For Jay Kim, Acting is an Avenue for Endless Exploration

Jay Kim
Actor Jay Kim shot by Jonathan Vandiveer

As a young boy, South Korean-born actor Jay Kim wanted to be a police officer, a Jedi and a myriad of other occupations one could simply not accomplish in one lifetime.

He recalled, “In the 6th grade, I had an epiphany and realized I that could be all those things if I became an actor. Over the years, the reason I kept to this path has changed, but that was the initial starting point.”

After serving his country as a Korean Special Forces commando, Jay Kim went on to become an actor, an occupation that, even if only for a few months at a time during the shooting of a film, has allowed him to fulfill a wildly diverse range of professions through his characters.

The young actor is absolutely devoted to his craft, and he has continued to prove his ability to blend into any role he is cast with natural ease. His work on both the stage and screen over the past decade has also put him alongside some of the most prestigious names in the business.

In his latest film, Purgatory, Kim gave a truly heart-wrenching performance. The film takes place in purgatory, and follows a man who was killed in a horrific car crash. Kim’s character Tod was an addict, a man with a hard habit and a harder life whose suicide brought him to the realm of repentance. Kim said the challenge of playing such a tormented character was an experience that was equally as dark as it was fulfilling.

“I loved the part and fought hard to get it. It was dark, and ‘getting inside’ the character required a lot of unpleasantness,” Kim said. “The character was miserable, but it was intriguing to attempt to really, really live in Tod’s shoes.”

Several years before Purgatory, Kim worked with award-winning Greek stage and screen actor Yorgos Karamihos whose credits include Without Borders, Beware of Bear, Matomena homata, Tale 52, Bang-Bang Wedding!, El Greco, Fugitive Pieces and over 30 other film and television shows.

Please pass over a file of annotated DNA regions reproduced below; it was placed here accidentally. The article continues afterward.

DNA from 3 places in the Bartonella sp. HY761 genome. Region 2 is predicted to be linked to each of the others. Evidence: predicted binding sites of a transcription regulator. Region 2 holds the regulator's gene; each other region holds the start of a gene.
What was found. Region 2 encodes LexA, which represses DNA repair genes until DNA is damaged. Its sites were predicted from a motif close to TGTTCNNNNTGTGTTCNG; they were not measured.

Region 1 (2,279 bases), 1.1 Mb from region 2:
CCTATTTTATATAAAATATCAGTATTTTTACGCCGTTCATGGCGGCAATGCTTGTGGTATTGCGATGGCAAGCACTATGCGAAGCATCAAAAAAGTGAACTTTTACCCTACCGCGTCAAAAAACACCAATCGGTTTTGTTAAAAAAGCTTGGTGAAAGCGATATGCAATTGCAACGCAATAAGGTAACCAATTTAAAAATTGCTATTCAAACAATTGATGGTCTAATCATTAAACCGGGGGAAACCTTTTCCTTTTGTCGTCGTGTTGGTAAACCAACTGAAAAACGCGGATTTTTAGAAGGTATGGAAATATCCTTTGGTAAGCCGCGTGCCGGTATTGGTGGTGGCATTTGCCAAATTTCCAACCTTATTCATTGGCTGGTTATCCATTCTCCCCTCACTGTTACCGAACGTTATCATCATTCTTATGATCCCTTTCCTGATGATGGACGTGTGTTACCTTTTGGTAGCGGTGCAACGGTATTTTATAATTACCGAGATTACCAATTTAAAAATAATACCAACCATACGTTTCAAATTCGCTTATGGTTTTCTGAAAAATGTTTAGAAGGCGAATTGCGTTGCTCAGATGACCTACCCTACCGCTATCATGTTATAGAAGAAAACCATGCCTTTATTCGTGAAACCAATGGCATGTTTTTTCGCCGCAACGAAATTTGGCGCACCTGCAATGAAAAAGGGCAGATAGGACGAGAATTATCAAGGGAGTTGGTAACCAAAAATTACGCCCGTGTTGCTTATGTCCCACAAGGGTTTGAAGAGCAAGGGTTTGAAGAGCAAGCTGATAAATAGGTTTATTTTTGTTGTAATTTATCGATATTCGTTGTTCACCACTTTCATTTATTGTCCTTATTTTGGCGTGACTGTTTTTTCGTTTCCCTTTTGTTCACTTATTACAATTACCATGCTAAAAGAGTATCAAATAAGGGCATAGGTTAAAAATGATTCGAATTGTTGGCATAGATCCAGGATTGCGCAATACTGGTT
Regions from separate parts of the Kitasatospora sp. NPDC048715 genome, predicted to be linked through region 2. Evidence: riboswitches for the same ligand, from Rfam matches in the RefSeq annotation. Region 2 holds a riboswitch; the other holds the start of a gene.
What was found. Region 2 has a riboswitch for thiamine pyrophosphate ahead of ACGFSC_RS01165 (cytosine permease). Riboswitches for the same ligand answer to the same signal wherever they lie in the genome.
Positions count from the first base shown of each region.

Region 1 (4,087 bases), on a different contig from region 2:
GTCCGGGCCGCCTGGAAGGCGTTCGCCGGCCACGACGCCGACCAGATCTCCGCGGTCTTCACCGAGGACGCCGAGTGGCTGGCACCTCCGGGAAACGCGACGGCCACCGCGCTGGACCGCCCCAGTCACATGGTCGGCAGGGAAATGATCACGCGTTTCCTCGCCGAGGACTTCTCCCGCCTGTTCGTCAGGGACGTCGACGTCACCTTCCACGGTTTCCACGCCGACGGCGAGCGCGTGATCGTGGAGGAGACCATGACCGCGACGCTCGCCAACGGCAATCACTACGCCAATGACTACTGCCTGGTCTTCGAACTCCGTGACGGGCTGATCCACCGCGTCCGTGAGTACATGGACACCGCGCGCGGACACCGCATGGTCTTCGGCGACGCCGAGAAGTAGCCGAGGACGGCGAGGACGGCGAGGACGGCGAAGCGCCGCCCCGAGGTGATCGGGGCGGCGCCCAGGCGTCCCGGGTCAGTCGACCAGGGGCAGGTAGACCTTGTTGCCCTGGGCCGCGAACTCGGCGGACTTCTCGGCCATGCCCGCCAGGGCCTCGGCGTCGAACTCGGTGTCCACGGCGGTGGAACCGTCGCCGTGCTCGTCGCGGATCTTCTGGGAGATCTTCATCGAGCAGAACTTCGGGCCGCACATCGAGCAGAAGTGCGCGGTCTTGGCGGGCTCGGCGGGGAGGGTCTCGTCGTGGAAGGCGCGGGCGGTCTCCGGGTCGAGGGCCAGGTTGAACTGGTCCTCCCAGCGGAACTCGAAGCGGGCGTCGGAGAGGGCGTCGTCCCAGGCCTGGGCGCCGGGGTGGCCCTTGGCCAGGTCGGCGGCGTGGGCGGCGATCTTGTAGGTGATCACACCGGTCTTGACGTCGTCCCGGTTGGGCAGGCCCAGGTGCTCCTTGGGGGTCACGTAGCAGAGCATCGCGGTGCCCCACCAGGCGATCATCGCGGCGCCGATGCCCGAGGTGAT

Not only were Kim and Karamihos costars in past projects, but Karamihos also had a huge impact on Kim’s development as an actor in the early stages of his career.

After seeing Kim’s performance as Tod in Purgatory, Karamihos said, “Dark stuff, and I absolutely enjoyed watching. Amazing, superbly organic and truthful, disturbingly beautiful to watch… I feel honored for having been [his] teacher once, and I am looking forward to watching [his] new film.”

Kim’s prior work with Karamihos included the gripping film Maestro, in which Kim played Ken, the “tough guy” and right hand man to Karamihos’ character, the titular “maestro.”

About working with Karamihos, Kim recalled, “I learned an incredible amount from him, not just acting technique-wise, but how all aspects of life apply to acting… I truly looked up to him and admired his knowledge, so it was a thrill to work alongside him.”

Maestro was a thrilling, fast-paced story of manipulation, greed, and backstabbing.

“The film was about a conniving, snake-like ‘maestro’ who stole his colleague’s lover and work clients,” Kim said. “Luis Fernandez-Gil also starred in the film and he was a fantastic actor to watch. The intensity he brought was genuine and proved that his talents are of the highest caliber.”

In 2014, Kim’s talent caught the attention of esteemed playwright and actor Tim McNeil, who cast Kim in The Straight Bozo, a one act play about a Wall Street man with a secret which gradually comes to light as the audience follows him in his commute from Long Island to Manhattan.

Other plays on Kim’s impressive list of stage works include Tennessee Williams’ The Rose Tattoo, Federico Garcia Lorca’s Blood Wedding, and Bertolt Brecht’s The Irresistible Rise of Arturo Ui.

Kim’s upcoming releases include Purgatory and The Dragon’s Lair, which is set to finish production later this year. Audiences should brace themselves now, because the world will soon be seeing a lot more of this young phenomenon’s face.


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